Plot any route around the hostile terrain of the North York Moors and its profile will resemble an upturned saw blade – it’s hill climbing heaven. The first ‘trophy’ that everyone has on their bucket list is of course the imperious Rosedale Chimney but my favourite it Caper Hill. It’s very well hidden deep within the Moors and sums up the topography of the region just perfectly. It’s a simple, no messing, no corners cut, straight line of savage gradient almost from base to summit. OK, I exaggerate slightly, there are two bends but still, little if nothing has been done to lessen the impact of the slope of this wonderful road. Then you have the views, once at the top turn around and you’re treaded to the sight of the most splendid valley of patchwork fields stretching out towards the sea. Just magnificent.

Simon Warren rides the Caper cycling road climb

The Talla Wall…because I didn’t know a place so beautiful existed in Britain.

Once you recover from the shock you get when you first catch sight of this road, a seemingly near vertical scar on the hillside ahead, you must prepare yourself for some serious hard work. From the serenity of the reservoir the calm silence of the valley is shattered as you hit the base of the road because within metres your ears will be filled with the sound of your heart beating out of your chest. The narrow road clings perilously to the mountain side, rising rapidly away from the water below and transports you, via a world of suffering, on its punishing slopes to even more majestic scenery at the top. Crossing a small stone bridge where the slope fades and then continuing to roll over the summit you arrive in the Talla valley, a place of such pure tranquility it will instantly sooth those screaming legs and burning lungs.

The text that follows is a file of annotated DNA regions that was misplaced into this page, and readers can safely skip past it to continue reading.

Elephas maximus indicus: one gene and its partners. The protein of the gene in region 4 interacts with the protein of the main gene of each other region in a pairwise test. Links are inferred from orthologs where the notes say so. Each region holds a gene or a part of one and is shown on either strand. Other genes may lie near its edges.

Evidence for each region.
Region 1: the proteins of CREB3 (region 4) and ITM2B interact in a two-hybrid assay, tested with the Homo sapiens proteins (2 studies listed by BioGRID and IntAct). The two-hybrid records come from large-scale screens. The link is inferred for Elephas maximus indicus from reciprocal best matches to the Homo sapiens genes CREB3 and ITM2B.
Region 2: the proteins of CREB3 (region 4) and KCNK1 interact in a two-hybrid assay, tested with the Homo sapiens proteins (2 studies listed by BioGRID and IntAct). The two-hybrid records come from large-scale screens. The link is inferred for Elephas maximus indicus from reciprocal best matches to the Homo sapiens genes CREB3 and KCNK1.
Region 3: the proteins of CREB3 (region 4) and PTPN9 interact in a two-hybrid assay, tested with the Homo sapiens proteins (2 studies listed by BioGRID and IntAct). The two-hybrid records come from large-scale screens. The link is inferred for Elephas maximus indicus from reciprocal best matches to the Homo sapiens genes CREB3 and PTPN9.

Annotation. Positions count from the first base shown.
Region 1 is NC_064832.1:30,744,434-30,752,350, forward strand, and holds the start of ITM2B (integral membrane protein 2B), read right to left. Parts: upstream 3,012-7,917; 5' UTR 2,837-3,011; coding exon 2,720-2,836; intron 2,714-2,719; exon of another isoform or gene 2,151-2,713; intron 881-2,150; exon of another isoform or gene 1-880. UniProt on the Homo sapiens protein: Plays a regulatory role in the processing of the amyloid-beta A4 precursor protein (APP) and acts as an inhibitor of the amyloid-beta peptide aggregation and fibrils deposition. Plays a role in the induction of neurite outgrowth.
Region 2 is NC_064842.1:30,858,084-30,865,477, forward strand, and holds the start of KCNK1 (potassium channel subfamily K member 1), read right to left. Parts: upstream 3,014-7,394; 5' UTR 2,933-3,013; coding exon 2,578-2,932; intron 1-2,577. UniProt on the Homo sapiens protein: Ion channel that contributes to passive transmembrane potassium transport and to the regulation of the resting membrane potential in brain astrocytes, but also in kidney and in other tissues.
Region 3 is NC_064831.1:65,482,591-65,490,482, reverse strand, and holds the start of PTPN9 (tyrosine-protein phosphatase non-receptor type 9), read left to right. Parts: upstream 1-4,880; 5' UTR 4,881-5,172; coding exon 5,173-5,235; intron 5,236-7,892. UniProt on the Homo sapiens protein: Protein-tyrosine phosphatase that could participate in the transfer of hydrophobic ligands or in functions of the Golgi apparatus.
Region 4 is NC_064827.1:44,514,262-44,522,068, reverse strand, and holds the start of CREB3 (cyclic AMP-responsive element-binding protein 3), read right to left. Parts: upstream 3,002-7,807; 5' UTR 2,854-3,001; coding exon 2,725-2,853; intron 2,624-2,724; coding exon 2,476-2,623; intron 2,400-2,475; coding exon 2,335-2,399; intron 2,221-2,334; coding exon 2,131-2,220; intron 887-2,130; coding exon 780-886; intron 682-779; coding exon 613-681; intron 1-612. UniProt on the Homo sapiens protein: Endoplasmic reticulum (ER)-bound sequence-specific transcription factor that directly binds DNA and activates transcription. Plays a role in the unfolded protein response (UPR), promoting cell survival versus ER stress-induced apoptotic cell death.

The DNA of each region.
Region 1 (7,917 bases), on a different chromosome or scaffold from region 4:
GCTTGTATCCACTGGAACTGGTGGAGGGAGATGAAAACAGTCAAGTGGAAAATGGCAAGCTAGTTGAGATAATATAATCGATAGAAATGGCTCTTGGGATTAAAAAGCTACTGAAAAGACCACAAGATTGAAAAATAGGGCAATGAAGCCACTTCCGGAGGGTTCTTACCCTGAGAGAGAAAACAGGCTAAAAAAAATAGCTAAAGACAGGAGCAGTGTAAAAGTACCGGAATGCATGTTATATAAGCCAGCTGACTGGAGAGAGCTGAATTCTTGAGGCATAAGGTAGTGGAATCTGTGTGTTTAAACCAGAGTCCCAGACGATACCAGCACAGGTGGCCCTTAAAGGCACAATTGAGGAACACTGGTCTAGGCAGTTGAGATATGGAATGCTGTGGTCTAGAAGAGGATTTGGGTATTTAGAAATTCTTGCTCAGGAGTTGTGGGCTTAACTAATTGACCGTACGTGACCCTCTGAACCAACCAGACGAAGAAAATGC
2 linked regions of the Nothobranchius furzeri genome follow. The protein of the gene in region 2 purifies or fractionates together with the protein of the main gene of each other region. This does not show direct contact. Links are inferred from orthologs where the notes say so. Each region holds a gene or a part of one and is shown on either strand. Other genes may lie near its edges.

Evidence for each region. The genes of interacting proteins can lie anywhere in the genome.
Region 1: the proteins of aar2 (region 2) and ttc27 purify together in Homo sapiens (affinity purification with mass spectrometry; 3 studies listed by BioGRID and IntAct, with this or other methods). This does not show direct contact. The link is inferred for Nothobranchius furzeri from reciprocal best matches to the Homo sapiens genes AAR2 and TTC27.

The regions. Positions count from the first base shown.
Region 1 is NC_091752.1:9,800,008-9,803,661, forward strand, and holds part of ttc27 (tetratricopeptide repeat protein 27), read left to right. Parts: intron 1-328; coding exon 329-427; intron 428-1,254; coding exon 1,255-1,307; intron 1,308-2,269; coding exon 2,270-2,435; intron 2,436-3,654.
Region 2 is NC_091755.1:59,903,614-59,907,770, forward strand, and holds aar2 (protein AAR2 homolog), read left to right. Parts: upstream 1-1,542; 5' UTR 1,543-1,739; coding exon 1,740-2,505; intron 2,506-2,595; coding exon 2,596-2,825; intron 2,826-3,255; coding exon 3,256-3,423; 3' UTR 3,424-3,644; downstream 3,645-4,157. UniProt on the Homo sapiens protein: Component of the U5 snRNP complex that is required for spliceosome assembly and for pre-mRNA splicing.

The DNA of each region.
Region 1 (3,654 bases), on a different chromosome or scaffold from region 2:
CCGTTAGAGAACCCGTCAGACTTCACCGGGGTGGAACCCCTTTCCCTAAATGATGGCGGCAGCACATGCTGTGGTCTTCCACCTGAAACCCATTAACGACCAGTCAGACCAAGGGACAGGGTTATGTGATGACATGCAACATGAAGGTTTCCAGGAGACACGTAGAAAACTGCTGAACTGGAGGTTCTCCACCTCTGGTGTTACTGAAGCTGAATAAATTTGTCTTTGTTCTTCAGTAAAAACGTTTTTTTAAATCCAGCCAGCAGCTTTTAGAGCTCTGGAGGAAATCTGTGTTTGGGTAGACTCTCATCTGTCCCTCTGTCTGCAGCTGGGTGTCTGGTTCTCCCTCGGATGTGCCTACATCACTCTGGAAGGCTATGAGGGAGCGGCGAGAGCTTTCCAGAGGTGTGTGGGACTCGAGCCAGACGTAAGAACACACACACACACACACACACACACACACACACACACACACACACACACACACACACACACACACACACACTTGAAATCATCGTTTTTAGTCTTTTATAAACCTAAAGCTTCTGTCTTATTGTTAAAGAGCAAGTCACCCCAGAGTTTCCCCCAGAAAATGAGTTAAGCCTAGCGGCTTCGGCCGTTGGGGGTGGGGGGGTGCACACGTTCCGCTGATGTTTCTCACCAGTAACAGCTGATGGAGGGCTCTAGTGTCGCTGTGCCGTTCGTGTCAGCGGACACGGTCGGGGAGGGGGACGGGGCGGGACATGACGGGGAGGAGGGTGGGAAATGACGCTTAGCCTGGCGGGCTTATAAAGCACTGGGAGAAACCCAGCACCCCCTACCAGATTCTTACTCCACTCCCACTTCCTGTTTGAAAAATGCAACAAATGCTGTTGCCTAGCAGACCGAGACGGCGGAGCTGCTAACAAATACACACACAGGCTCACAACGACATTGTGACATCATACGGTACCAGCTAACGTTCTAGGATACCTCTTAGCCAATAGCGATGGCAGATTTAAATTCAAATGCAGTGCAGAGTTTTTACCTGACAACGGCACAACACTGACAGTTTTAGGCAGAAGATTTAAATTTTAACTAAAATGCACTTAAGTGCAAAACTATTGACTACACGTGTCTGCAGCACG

The beautiful Talla Cycling Climb

The Shibden Wall…because I thought the best cobbled climb were in Belgium, it turns out they are in Yorkshire. 

I was very late in finding the cobbled climbs of Halifax, in fact it was just a week before deadline on my first book that I chanced upon some grainy footage on YouTube from the Kelloggs Tour of Britain to see the riders wrestling their bikes up this road. I set out to find it right away, and wow, it blew my mind. I’d ridden in Belgium, I knew all about their famous bergs but little did I know there were even tougher cobbled climbs right here in the UK. The Shibden wall, or Lee Lane to give it its correct title, is actually one of the more sensible climbs in and around Halifax, its cobbles are well set, and the gradient only peaks at around 25%. From base to summit the slope is harsh though and when the stones kick in it simply becomes a game of survival as you reach for a clean line avoiding the huge gaps between them on your way to the sanctuary of the summit.

Black and white image of cyclist on teh cobbled Shibden Wall climb

Discover these climbs and more in Simon Warren’s Britain’s Greatest Cycling Climbs boxed set. Published by Frances Lincoln, an imprint of The Quarto Group. Available to buy online or in store.  

The 100Climbs App is now available to download for Apple http://apple.co/2iL3tl8 and for Android http://bit.ly/2iIfBoQ